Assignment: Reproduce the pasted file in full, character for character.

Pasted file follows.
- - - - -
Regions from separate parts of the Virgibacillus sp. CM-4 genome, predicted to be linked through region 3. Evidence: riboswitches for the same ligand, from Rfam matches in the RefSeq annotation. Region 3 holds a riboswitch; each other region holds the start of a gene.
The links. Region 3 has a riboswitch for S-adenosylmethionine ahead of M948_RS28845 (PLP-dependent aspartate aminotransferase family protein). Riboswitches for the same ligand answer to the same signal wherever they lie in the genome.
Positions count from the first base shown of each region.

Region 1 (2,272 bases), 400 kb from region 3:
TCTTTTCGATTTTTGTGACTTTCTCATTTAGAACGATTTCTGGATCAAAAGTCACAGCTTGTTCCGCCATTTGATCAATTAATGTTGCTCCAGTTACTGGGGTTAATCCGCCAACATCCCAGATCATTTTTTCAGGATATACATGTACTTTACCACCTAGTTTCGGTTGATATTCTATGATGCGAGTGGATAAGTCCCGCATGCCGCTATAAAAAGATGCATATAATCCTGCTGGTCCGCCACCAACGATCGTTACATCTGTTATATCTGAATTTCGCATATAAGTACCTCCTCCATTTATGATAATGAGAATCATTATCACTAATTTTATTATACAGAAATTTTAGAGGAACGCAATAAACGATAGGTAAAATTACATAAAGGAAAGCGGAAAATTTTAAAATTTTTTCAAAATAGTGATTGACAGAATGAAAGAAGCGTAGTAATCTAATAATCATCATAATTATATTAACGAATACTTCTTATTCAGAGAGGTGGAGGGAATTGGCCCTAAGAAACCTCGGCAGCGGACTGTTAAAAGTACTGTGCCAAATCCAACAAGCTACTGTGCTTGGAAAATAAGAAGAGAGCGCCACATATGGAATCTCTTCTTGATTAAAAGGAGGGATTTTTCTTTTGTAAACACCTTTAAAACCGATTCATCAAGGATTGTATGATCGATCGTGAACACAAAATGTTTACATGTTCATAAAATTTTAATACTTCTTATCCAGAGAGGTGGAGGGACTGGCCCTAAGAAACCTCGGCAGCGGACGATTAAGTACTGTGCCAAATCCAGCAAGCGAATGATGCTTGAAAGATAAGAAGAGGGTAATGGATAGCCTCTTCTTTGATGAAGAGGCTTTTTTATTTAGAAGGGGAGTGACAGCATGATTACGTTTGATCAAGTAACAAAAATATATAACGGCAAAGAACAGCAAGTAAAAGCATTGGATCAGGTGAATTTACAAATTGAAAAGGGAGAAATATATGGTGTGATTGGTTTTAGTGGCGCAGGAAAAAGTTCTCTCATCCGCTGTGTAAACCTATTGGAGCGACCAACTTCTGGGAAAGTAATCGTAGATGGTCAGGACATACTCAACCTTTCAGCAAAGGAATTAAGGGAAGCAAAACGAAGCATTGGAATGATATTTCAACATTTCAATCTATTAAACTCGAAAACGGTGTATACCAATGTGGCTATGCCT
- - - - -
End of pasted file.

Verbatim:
Regions from separate parts of the Virgibacillus sp. CM-4 genome, predicted to be linked through region 3. Evidence: riboswitches for the same ligand, from Rfam matches in the RefSeq annotation. Region 3 holds a riboswitch; each other region holds the start of a gene.
The links. Region 3 has a riboswitch for S-adenosylmethionine ahead of M948_RS28845 (PLP-dependent aspartate aminotransferase family protein). Riboswitches for the same ligand answer to the same signal wherever they lie in the genome.
Positions count from the first base shown of each region.

Region 1 (2,272 bases), 400 kb from region 3:
TCTTTTCGATTTTTGTGACTTTCTCATTTAGAACGATTTCTGGATCAAAAGTCACAGCTTGTTCCGCCATTTGATCAATTAATGTTGCTCCAGTTACTGGGGTTAATCCGCCAACATCCCAGATCATTTTTTCAGGATATACATGTACTTTACCACCTAGTTTCGGTTGATATTCTATGATGCGAGTGGATAAGTCCCGCATGCCGCTATAAAAAGATGCATATAATCCTGCTGGTCCGCCACCAACGATCGTTACATCTGTTATATCTGAATTTCGCATATAAGTACCTCCTCCATTTATGATAATGAGAATCATTATCACTAATTTTATTATACAGAAATTTTAGAGGAACGCAATAAACGATAGGTAAAATTACATAAAGGAAAGCGGAAAATTTTAAAATTTTTTCAAAATAGTGATTGACAGAATGAAAGAAGCGTAGTAATCTAATAATCATCATAATTATATTAACGAATACTTCTTATTCAGAGAGGTGGAGGGAATTGGCCCTAAGAAACCTCGGCAGCGGACTGTTAAAAGTACTGTGCCAAATCCAACAAGCTACTGTGCTTGGAAAATAAGAAGAGAGCGCCACATATGGAATCTCTTCTTGATTAAAAGGAGGGATTTTTCTTTTGTAAACACCTTTAAAACCGATTCATCAAGGATTGTATGATCGATCGTGAACACAAAATGTTTACATGTTCATAAAATTTTAATACTTCTTATCCAGAGAGGTGGAGGGACTGGCCCTAAGAAACCTCGGCAGCGGACGATTAAGTACTGTGCCAAATCCAGCAAGCGAATGATGCTTGAAAGATAAGAAGAGGGTAATGGATAGCCTCTTCTTTGATGAAGAGGCTTTTTTATTTAGAAGGGGAGTGACAGCATGATTACGTTTGATCAAGTAACAAAAATATATAACGGCAAAGAACAGCAAGTAAAAGCATTGGATCAGGTGAATTTACAAATTGAAAAGGGAGAAATATATGGTGTGATTGGTTTTAGTGGCGCAGGAAAAAGTTCTCTCATCCGCTGTGTAAACCTATTGGAGCGACCAACTTCTGGGAAAGTAATCGTAGATGGTCAGGACATACTCAACCTTTCAGCAAAGGAATTAAGGGAAGCAAAACGAAGCATTGGAATGATATTTCAACATTTCAATCTATTAAACTCGAAAACGGTGTATACCAATGTGGCTATGCCT